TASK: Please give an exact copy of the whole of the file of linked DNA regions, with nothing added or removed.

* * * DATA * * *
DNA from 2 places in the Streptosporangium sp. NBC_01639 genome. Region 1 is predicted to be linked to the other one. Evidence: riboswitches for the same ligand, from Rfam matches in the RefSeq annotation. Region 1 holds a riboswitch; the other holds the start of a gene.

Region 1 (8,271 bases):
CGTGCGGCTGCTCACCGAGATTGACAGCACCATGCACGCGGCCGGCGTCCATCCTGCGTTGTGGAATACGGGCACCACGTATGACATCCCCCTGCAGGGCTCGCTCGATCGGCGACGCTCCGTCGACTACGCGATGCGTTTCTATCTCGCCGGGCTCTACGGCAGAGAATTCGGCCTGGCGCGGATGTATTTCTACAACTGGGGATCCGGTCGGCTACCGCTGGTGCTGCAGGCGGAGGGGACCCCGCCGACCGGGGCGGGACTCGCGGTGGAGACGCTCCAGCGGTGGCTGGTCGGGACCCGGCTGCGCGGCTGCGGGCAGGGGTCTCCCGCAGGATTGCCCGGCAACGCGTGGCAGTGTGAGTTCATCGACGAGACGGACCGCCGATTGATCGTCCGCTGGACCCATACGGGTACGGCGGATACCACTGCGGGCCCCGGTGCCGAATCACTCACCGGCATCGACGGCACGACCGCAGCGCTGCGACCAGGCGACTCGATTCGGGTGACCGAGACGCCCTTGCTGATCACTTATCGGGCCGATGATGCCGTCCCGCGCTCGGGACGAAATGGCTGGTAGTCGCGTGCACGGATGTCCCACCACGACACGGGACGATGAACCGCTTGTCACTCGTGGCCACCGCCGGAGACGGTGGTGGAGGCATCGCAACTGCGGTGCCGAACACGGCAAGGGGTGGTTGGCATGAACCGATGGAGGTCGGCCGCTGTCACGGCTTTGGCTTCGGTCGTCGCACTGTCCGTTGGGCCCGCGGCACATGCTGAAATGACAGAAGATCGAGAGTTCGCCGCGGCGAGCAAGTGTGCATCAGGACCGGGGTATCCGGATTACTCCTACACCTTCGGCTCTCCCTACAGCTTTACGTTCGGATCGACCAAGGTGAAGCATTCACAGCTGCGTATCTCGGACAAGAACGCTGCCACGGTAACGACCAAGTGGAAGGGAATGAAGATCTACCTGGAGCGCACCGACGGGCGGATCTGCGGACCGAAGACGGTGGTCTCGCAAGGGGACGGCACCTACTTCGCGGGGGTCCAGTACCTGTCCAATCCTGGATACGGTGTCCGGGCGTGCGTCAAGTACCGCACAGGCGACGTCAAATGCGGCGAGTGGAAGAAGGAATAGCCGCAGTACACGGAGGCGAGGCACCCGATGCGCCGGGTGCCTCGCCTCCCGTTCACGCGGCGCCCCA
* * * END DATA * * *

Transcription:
DNA from 2 places in the Streptosporangium sp. NBC_01639 genome. Region 1 is predicted to be linked to the other one. Evidence: riboswitches for the same ligand, from Rfam matches in the RefSeq annotation. Region 1 holds a riboswitch; the other holds the start of a gene.

Region 1 (8,271 bases):
CGTGCGGCTGCTCACCGAGATTGACAGCACCATGCACGCGGCCGGCGTCCATCCTGCGTTGTGGAATACGGGCACCACGTATGACATCCCCCTGCAGGGCTCGCTCGATCGGCGACGCTCCGTCGACTACGCGATGCGTTTCTATCTCGCCGGGCTCTACGGCAGAGAATTCGGCCTGGCGCGGATGTATTTCTACAACTGGGGATCCGGTCGGCTACCGCTGGTGCTGCAGGCGGAGGGGACCCCGCCGACCGGGGCGGGACTCGCGGTGGAGACGCTCCAGCGGTGGCTGGTCGGGACCCGGCTGCGCGGCTGCGGGCAGGGGTCTCCCGCAGGATTGCCCGGCAACGCGTGGCAGTGTGAGTTCATCGACGAGACGGACCGCCGATTGATCGTCCGCTGGACCCATACGGGTACGGCGGATACCACTGCGGGCCCCGGTGCCGAATCACTCACCGGCATCGACGGCACGACCGCAGCGCTGCGACCAGGCGACTCGATTCGGGTGACCGAGACGCCCTTGCTGATCACTTATCGGGCCGATGATGCCGTCCCGCGCTCGGGACGAAATGGCTGGTAGTCGCGTGCACGGATGTCCCACCACGACACGGGACGATGAACCGCTTGTCACTCGTGGCCACCGCCGGAGACGGTGGTGGAGGCATCGCAACTGCGGTGCCGAACACGGCAAGGGGTGGTTGGCATGAACCGATGGAGGTCGGCCGCTGTCACGGCTTTGGCTTCGGTCGTCGCACTGTCCGTTGGGCCCGCGGCACATGCTGAAATGACAGAAGATCGAGAGTTCGCCGCGGCGAGCAAGTGTGCATCAGGACCGGGGTATCCGGATTACTCCTACACCTTCGGCTCTCCCTACAGCTTTACGTTCGGATCGACCAAGGTGAAGCATTCACAGCTGCGTATCTCGGACAAGAACGCTGCCACGGTAACGACCAAGTGGAAGGGAATGAAGATCTACCTGGAGCGCACCGACGGGCGGATCTGCGGACCGAAGACGGTGGTCTCGCAAGGGGACGGCACCTACTTCGCGGGGGTCCAGTACCTGTCCAATCCTGGATACGGTGTCCGGGCGTGCGTCAAGTACCGCACAGGCGACGTCAAATGCGGCGAGTGGAAGAAGGAATAGCCGCAGTACACGGAGGCGAGGCACCCGATGCGCCGGGTGCCTCGCCTCCCGTTCACGCGGCGCCCCA